Thursday, December 24, 2015


Readings for Christmas
Isaiah 62:1-5; Ps 89 Forever I will sing the goodness of the Lord; Acts 13:16-25; Matt 1:1-25
Midnight Mass
Isaiah 9:1-6; Psalm 96 Today is born our Savior, Christ the Lord; Titus 2:11-14; Luke 2:1-14
Mass at Dawn
Isaiah 62:11-12;Ps 97 A light will shine on us this day: the Lord is born for us; Titus 3:4-7; Luke 2:15-20
Mass during the Day
Isaiah 52:7-10; Ps 98 All the ends of the earth have seen the saving power of God; Hebrews 1:1-6;John1:1-18

There is a lot to take in on this celebration of the birth of our Savior.   Take some time to read the readings and let the fullness of the meaning enter your heart and soul.

It is true to say that nothing changes us like a baby.
A baby's presence transforms people lives both for the good and bad.  Husbands and wives become fathers and mothers.  Sons and daughters become brothers and sisters.  Parents become grandparents. Uncles and aunts arrive on the scene when a baby is born anew into the world.

Nothing changes us like a baby.

Enemies becomes friends.  Agendas are seta side.  Attention is put where it has always needed to be in the first place.  Houses become homes, sanctuaries of cleanliness and sanitation.  Everything is sharpened and becomes more alive because of this deep sense of alertness that comes with a child being born into the world.

Nothing changes us like a baby.

Will we let this baby born to us transform us as we move into the new year.

For as we sing in the song, O little Town of Bethlehem, "Our hopes and fears of all the years are met in thee tonight."

We will we let this child become the gravitational pull in which our hopes and fears finally have a resting place?

In this season we renew our old customs and traditions with our family and friends. There is togetherness and laughter.  Generosity abounds in this season of light and joy where we look for ways to manifest that generosity of goodness usually in gifts wrapped and brought and delivered to express our affection in concrete ways for we know words don't seem to be sufficient.

Joy and goodness echo from earth upward into the heavens and like a boomerang it comes back to fill our hearts and minds.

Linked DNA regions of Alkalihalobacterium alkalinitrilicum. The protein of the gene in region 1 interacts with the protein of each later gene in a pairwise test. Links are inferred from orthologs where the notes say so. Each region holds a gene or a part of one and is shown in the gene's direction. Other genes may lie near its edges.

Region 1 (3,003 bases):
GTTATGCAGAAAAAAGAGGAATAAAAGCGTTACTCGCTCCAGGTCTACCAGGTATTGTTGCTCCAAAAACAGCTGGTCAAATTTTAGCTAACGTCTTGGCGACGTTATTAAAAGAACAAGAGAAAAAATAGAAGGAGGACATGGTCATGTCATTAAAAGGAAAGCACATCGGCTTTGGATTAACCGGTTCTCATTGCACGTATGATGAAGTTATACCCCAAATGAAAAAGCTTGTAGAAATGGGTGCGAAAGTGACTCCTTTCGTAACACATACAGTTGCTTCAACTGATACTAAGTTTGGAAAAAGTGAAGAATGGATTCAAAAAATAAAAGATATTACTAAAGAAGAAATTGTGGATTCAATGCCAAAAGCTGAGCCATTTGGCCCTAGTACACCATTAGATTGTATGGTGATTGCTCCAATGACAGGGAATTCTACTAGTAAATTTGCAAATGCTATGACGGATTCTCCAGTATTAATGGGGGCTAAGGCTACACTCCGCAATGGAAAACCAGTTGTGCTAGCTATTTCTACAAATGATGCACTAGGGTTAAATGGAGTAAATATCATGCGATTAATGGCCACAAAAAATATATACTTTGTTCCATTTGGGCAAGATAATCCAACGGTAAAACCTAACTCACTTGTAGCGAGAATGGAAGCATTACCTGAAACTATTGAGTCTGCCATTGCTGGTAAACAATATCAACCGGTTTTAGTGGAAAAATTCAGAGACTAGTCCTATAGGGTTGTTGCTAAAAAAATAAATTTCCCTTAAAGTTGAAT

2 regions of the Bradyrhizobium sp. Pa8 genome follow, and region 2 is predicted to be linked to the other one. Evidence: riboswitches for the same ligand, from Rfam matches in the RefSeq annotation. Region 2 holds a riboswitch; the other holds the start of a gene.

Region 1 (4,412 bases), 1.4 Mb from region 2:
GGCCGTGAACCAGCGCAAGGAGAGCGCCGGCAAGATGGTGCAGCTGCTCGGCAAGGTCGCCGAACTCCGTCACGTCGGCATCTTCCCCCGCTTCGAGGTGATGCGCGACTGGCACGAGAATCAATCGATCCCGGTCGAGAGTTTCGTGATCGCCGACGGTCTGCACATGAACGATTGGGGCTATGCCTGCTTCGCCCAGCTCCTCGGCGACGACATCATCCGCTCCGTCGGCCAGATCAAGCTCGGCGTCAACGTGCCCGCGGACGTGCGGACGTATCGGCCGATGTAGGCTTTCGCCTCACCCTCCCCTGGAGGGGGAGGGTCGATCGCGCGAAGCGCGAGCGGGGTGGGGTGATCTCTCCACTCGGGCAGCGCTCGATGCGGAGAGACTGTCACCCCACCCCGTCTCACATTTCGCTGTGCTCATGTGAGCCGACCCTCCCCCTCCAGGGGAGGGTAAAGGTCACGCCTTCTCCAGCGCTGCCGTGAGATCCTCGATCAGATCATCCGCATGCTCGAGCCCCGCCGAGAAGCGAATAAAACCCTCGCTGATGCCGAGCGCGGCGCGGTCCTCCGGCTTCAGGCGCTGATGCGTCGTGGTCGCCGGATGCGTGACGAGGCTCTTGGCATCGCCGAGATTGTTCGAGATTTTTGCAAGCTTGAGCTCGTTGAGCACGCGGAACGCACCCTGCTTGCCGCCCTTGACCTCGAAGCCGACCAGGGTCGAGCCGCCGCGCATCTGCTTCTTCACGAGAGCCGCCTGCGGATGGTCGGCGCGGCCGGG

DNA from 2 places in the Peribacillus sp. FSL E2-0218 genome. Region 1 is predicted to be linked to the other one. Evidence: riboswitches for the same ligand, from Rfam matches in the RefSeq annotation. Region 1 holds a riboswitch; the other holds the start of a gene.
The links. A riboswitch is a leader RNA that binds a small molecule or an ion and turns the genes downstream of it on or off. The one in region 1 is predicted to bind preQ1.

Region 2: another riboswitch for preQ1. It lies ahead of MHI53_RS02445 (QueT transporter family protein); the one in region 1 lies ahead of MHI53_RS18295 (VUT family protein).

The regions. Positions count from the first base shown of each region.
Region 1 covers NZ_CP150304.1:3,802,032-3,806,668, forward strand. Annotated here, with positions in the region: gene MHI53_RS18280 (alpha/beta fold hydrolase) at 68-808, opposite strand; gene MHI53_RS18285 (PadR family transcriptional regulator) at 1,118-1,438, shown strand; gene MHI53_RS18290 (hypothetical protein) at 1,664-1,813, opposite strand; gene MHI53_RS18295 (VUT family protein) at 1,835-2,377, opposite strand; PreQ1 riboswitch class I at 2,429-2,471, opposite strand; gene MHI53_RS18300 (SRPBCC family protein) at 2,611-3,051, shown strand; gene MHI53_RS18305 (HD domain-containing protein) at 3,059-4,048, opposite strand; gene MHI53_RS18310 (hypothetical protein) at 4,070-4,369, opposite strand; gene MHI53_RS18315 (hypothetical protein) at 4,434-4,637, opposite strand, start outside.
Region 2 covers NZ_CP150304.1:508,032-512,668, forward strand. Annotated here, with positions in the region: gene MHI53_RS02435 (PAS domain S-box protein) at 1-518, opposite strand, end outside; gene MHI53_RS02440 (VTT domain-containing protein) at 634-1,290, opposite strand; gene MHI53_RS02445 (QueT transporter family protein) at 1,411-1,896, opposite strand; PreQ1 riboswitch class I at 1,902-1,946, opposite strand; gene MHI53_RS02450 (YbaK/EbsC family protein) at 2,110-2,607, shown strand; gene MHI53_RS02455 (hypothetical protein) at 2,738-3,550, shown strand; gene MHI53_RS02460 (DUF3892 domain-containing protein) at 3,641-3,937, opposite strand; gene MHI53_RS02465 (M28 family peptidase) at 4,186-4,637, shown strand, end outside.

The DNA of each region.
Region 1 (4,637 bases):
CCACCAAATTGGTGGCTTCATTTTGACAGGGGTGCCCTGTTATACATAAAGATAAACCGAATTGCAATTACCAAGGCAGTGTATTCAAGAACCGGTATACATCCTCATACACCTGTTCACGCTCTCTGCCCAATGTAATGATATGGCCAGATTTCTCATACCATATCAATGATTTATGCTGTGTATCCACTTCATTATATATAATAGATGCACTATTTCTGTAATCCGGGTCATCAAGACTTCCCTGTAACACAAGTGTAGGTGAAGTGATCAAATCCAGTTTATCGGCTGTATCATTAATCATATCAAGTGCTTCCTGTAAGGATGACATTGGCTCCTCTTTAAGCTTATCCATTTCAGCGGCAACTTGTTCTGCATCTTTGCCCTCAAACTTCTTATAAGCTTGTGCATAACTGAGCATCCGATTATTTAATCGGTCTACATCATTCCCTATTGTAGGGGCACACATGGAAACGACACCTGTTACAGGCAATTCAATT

This is what we look for this season.  Along with this we look for peace.
I was in a bank earlier and found myself singing along to a christmas carol: Have your self a merry little christmas.  As I was singing the tellers were rooting me on.  Then I got to the verse that struck me in my heart: "Let your heart be light, from  now on your troubles will be out of sight...have your self a merry little christmas...make the yuletide gay..from now on your troubles will be miles away.."

I thought to myself, will there be a moment that our troubles will be out of sight or even miles away.

Then instantly the words of the song little town of Bethlehem flooded my soul: hopes and fears of all the years are met in thee tonight."

Look at the words of the second reading from midnight
St Paul tell us, "The grace of God has appeared, saving all and training us to reject godless ways and worldly desires and to live temperately, justly, and devout in this age,a s we await the blessed hope, the appearance of the glory of our great God and savior Jesus Christ..."

We are empowered by Christ not so much to be free from trials and tribulations but to journey through them with great hope.  We no longer have to be bound by worldly desires but for once, our life can be lifted high and our spirit can soar with things of real importance and consequence.

This is why the angels sing that great hymn: glory to God in the highest and on earth peace to those on whom his favor rests."

On whom does his favor rest?

The obvious answer is on this child born to us: Jesus himself bears the weight of God's favor for all of humanity. Jesus is the one with whom God is pleased.  Jesus lives completely oriented toward the Father, focused on him and in communion with him.  For us who share the attitude of Jesus, being confirmed to the Son, we are united to God's good pleasure.

Grace and freedom become totally interwoven.  We could not love have we not been loved.  God's grace precede us in the race, embraces us and carries us.  But it remains true that we must love in return.  This is God's good pleasure revealed to us in this Christmas celebration.

We have a choice we can create space for this child to enter into our lives not just for a moment but thoroughly or we can be like the inn keeper and refuse to create space and crowd him out.

No one remembers the inn.  But the place that received Mary and child remains a vibrant a part of our rich tradition.  It is marked with a silver star and is decorated with a exquisite basilica.  We remember the place that welcomed him.  Even the shepherd fields are highly decorated for their response to the angels message.  Yet, the inn remains gone from our memory.

Which will we choose? Remember the words of the prophet "The ox knows its owner, and the ass its master's crib; but Israel does not know, my people does not understand." Isaiah

In this season of presents, we seek to imitate God who gives us himself.  The only worthy response is to return the favor and give him ourselves as well.

Merry Christmass.

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